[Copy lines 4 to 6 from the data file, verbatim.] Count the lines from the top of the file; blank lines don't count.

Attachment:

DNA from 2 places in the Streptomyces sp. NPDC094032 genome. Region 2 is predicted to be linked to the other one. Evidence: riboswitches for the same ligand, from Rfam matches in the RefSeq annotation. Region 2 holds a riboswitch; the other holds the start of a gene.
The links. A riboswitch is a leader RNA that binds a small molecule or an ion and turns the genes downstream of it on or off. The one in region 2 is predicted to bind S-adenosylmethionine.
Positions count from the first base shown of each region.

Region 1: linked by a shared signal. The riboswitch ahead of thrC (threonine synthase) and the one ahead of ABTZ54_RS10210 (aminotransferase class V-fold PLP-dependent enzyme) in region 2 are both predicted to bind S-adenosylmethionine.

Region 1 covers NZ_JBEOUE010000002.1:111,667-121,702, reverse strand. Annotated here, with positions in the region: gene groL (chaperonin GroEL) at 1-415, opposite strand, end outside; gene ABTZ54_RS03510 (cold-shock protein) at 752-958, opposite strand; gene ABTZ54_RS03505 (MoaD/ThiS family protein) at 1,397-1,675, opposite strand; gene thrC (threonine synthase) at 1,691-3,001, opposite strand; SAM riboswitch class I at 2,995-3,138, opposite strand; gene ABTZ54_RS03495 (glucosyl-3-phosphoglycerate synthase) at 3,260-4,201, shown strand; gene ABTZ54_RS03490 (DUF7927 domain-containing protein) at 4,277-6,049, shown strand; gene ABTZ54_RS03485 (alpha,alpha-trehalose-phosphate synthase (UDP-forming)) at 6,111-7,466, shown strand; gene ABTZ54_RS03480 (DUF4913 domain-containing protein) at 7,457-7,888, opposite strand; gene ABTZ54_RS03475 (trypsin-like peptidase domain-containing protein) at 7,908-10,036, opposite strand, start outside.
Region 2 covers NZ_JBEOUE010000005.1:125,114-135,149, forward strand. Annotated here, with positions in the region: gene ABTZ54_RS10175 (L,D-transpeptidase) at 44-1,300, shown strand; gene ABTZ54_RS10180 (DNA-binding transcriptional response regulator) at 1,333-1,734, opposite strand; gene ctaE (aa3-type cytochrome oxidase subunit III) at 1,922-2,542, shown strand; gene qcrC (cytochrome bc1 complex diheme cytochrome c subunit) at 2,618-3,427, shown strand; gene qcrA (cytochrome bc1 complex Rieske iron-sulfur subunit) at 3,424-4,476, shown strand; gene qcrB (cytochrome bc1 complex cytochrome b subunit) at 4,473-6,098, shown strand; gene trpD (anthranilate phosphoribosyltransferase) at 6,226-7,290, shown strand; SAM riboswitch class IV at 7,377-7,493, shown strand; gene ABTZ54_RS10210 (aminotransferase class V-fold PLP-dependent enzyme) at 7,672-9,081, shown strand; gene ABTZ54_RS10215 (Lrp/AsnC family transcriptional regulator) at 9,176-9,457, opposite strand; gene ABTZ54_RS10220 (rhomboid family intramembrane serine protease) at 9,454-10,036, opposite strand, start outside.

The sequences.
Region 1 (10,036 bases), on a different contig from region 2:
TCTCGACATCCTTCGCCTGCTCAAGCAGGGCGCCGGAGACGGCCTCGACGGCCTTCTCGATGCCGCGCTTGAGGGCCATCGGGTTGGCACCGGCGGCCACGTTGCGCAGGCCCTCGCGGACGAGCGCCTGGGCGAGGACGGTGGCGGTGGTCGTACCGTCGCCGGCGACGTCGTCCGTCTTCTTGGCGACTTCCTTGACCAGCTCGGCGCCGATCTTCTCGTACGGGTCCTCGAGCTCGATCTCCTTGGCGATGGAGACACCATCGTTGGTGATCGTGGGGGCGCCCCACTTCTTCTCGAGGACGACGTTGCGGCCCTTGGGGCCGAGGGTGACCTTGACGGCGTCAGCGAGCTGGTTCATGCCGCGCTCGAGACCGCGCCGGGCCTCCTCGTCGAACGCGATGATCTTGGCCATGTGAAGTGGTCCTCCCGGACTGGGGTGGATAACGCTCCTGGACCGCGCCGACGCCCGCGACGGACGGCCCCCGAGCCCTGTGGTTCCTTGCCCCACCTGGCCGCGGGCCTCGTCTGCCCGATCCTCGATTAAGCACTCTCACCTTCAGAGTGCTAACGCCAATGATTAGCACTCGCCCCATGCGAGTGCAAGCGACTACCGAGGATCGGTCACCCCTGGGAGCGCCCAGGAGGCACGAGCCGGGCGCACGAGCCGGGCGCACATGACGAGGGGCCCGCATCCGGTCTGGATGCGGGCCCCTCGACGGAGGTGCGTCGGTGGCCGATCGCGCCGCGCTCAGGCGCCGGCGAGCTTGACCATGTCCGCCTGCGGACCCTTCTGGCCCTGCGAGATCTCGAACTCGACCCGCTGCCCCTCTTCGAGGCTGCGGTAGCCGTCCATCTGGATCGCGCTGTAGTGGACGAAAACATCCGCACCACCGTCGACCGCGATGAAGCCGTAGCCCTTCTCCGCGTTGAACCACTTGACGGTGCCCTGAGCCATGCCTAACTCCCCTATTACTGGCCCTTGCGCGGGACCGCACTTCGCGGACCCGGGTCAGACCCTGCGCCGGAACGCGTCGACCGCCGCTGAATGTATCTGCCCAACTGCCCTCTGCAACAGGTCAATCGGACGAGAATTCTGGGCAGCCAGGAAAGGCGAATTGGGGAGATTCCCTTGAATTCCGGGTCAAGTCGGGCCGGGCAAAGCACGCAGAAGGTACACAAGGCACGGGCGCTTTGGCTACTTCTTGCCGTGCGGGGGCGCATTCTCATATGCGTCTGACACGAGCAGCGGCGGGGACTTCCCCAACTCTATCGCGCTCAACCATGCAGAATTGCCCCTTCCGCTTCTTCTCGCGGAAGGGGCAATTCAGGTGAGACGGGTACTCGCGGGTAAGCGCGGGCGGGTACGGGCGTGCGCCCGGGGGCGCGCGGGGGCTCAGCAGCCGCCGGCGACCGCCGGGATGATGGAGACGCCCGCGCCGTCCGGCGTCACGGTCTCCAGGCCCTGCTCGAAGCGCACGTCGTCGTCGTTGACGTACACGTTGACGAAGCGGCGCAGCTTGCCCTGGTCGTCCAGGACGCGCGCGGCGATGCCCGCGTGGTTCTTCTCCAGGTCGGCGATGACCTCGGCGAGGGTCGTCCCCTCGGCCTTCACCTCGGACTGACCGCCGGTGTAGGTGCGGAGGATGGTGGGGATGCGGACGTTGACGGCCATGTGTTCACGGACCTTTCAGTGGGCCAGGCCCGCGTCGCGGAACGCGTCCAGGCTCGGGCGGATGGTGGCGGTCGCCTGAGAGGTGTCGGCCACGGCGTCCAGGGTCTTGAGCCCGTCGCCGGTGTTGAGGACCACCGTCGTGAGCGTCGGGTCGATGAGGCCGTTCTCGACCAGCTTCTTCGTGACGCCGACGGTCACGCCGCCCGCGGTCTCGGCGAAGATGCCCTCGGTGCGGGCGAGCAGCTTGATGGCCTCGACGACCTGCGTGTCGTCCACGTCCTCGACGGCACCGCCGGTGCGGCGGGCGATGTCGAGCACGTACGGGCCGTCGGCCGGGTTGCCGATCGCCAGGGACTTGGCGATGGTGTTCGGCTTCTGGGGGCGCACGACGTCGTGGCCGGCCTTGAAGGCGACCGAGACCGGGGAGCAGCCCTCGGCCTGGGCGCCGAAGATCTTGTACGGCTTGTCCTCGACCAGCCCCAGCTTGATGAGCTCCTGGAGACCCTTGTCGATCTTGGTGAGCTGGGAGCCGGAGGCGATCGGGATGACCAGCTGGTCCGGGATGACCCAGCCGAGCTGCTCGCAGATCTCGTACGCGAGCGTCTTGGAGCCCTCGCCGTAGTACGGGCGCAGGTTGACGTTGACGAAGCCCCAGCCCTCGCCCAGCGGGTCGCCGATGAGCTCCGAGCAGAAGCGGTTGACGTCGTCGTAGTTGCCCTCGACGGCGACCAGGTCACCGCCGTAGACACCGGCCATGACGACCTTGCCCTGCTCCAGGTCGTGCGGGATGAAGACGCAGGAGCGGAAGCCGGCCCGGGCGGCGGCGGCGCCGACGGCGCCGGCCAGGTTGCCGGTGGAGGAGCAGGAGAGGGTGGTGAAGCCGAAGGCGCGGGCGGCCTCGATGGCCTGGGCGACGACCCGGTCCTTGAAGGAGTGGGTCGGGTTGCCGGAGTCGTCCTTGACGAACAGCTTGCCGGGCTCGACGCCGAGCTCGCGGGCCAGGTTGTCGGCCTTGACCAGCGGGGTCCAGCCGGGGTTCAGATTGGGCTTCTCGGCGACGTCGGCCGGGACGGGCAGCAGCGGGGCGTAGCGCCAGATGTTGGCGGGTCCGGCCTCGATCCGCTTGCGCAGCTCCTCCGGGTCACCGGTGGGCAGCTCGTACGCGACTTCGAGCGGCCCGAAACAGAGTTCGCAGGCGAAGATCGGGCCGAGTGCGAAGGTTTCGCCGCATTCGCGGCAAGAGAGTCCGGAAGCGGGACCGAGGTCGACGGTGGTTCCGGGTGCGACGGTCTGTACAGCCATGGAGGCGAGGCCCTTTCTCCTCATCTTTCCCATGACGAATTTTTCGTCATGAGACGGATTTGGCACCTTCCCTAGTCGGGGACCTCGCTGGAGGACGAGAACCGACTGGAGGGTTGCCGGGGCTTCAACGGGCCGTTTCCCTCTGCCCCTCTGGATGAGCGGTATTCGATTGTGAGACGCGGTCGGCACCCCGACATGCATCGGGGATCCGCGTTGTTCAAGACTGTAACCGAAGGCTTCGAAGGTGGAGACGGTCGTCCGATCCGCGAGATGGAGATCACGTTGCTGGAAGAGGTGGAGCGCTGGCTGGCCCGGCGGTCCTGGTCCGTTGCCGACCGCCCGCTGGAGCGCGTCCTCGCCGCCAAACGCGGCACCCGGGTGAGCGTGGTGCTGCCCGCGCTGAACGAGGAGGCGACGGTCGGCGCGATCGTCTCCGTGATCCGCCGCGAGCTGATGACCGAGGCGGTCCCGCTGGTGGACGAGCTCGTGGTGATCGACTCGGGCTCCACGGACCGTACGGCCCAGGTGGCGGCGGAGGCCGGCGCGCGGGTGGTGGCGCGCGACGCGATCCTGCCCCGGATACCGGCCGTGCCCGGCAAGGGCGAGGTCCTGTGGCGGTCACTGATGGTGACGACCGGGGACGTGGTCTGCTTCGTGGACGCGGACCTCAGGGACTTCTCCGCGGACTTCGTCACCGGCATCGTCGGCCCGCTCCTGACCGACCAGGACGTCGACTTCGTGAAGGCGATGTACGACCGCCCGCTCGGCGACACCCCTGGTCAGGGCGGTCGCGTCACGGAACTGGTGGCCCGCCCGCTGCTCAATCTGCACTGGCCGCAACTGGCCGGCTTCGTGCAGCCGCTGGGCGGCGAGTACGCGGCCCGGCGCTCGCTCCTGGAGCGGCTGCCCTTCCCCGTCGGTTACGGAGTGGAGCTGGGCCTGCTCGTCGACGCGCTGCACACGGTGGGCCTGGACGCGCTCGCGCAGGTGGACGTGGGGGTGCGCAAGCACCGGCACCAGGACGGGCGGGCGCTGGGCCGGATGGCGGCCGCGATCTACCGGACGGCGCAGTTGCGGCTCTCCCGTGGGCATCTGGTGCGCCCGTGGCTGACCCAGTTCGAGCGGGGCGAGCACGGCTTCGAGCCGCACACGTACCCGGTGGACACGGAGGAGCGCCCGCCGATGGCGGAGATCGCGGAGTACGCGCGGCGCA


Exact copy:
Region 1: linked by a shared signal. The riboswitch ahead of thrC (threonine synthase) and the one ahead of ABTZ54_RS10210 (aminotransferase class V-fold PLP-dependent enzyme) in region 2 are both predicted to bind S-adenosylmethionine.

Region 1 covers NZ_JBEOUE010000002.1:111,667-121,702, reverse strand. Annotated here, with positions in the region: gene groL (chaperonin GroEL) at 1-415, opposite strand, end outside; gene ABTZ54_RS03510 (cold-shock protein) at 752-958, opposite strand; gene ABTZ54_RS03505 (MoaD/ThiS family protein) at 1,397-1,675, opposite strand; gene thrC (threonine synthase) at 1,691-3,001, opposite strand; SAM riboswitch class I at 2,995-3,138, opposite strand; gene ABTZ54_RS03495 (glucosyl-3-phosphoglycerate synthase) at 3,260-4,201, shown strand; gene ABTZ54_RS03490 (DUF7927 domain-containing protein) at 4,277-6,049, shown strand; gene ABTZ54_RS03485 (alpha,alpha-trehalose-phosphate synthase (UDP-forming)) at 6,111-7,466, shown strand; gene ABTZ54_RS03480 (DUF4913 domain-containing protein) at 7,457-7,888, opposite strand; gene ABTZ54_RS03475 (trypsin-like peptidase domain-containing protein) at 7,908-10,036, opposite strand, start outside.
Region 2 covers NZ_JBEOUE010000005.1:125,114-135,149, forward strand. Annotated here, with positions in the region: gene ABTZ54_RS10175 (L,D-transpeptidase) at 44-1,300, shown strand; gene ABTZ54_RS10180 (DNA-binding transcriptional response regulator) at 1,333-1,734, opposite strand; gene ctaE (aa3-type cytochrome oxidase subunit III) at 1,922-2,542, shown strand; gene qcrC (cytochrome bc1 complex diheme cytochrome c subunit) at 2,618-3,427, shown strand; gene qcrA (cytochrome bc1 complex Rieske iron-sulfur subunit) at 3,424-4,476, shown strand; gene qcrB (cytochrome bc1 complex cytochrome b subunit) at 4,473-6,098, shown strand; gene trpD (anthranilate phosphoribosyltransferase) at 6,226-7,290, shown strand; SAM riboswitch class IV at 7,377-7,493, shown strand; gene ABTZ54_RS10210 (aminotransferase class V-fold PLP-dependent enzyme) at 7,672-9,081, shown strand; gene ABTZ54_RS10215 (Lrp/AsnC family transcriptional regulator) at 9,176-9,457, opposite strand; gene ABTZ54_RS10220 (rhomboid family intramembrane serine protease) at 9,454-10,036, opposite strand, start outside.